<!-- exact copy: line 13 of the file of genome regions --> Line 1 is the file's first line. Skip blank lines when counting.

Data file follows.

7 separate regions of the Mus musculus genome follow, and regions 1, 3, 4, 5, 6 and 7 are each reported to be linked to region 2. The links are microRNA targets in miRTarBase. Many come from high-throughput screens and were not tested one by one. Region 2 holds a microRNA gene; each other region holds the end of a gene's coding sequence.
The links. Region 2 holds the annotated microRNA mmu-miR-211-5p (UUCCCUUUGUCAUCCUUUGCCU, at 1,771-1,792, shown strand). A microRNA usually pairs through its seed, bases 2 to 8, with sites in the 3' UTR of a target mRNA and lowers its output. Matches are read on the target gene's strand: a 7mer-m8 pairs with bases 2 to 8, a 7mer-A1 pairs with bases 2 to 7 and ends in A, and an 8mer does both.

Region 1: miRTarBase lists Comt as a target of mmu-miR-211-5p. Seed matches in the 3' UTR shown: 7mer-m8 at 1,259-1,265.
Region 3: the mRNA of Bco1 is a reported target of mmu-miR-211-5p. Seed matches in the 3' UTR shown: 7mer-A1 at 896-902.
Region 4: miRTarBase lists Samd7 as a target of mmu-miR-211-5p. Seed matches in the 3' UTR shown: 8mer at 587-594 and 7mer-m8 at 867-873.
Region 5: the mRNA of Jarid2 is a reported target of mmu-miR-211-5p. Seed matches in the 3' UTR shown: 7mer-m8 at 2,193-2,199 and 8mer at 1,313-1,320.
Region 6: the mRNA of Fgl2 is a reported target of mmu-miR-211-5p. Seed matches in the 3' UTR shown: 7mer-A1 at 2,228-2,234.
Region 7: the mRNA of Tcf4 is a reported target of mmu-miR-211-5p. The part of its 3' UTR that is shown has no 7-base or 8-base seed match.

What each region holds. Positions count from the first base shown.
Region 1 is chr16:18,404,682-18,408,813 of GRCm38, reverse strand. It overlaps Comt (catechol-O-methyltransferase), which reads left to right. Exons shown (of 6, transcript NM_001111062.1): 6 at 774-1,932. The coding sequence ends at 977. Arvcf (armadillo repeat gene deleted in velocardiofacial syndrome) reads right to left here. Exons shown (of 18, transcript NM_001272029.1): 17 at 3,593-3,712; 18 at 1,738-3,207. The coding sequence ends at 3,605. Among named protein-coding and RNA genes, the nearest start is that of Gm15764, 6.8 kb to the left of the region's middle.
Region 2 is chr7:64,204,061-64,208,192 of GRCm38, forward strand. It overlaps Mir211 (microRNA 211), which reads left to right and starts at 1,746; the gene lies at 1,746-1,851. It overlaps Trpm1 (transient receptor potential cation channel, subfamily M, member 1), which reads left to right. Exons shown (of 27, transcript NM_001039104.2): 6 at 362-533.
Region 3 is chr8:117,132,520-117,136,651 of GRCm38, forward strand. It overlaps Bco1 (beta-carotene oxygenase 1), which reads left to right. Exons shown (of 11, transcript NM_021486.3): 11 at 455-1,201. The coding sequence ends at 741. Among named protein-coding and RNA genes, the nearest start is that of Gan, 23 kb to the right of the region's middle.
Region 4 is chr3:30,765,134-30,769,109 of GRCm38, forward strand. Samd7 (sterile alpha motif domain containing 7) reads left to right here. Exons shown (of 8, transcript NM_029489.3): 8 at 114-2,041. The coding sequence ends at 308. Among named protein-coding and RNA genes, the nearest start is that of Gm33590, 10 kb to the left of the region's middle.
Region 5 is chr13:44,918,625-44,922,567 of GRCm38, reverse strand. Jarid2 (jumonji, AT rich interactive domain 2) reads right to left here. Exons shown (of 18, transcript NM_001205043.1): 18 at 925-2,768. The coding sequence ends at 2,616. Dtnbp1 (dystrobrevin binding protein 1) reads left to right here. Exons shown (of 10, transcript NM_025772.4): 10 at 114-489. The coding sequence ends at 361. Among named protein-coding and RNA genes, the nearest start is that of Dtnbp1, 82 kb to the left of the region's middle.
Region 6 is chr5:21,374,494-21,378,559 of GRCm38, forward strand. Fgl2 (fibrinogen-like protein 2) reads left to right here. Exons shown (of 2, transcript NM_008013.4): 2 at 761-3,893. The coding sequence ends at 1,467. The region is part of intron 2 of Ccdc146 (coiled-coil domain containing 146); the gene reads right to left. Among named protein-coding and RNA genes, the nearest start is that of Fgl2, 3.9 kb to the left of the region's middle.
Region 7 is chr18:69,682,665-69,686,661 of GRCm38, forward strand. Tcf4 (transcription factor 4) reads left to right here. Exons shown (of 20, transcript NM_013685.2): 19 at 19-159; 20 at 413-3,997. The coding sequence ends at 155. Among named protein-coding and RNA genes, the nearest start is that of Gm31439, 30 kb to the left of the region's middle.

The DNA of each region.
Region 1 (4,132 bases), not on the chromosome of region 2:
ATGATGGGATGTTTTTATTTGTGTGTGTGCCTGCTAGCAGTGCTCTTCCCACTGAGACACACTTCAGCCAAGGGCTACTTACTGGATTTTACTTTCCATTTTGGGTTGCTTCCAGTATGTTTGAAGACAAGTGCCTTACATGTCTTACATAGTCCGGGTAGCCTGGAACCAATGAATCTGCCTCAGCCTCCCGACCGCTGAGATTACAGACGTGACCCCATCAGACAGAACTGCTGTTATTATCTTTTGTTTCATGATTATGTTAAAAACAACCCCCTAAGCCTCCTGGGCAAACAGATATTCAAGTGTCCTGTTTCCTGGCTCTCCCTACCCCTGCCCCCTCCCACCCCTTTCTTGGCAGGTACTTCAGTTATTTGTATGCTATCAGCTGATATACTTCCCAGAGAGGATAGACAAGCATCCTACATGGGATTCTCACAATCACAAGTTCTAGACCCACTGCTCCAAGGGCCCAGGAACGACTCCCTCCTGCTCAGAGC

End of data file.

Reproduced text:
Region 4 is chr3:30,765,134-30,769,109 of GRCm38, forward strand. Samd7 (sterile alpha motif domain containing 7) reads left to right here. Exons shown (of 8, transcript NM_029489.3): 8 at 114-2,041. The coding sequence ends at 308. Among named protein-coding and RNA genes, the nearest start is that of Gm33590, 10 kb to the left of the region's middle.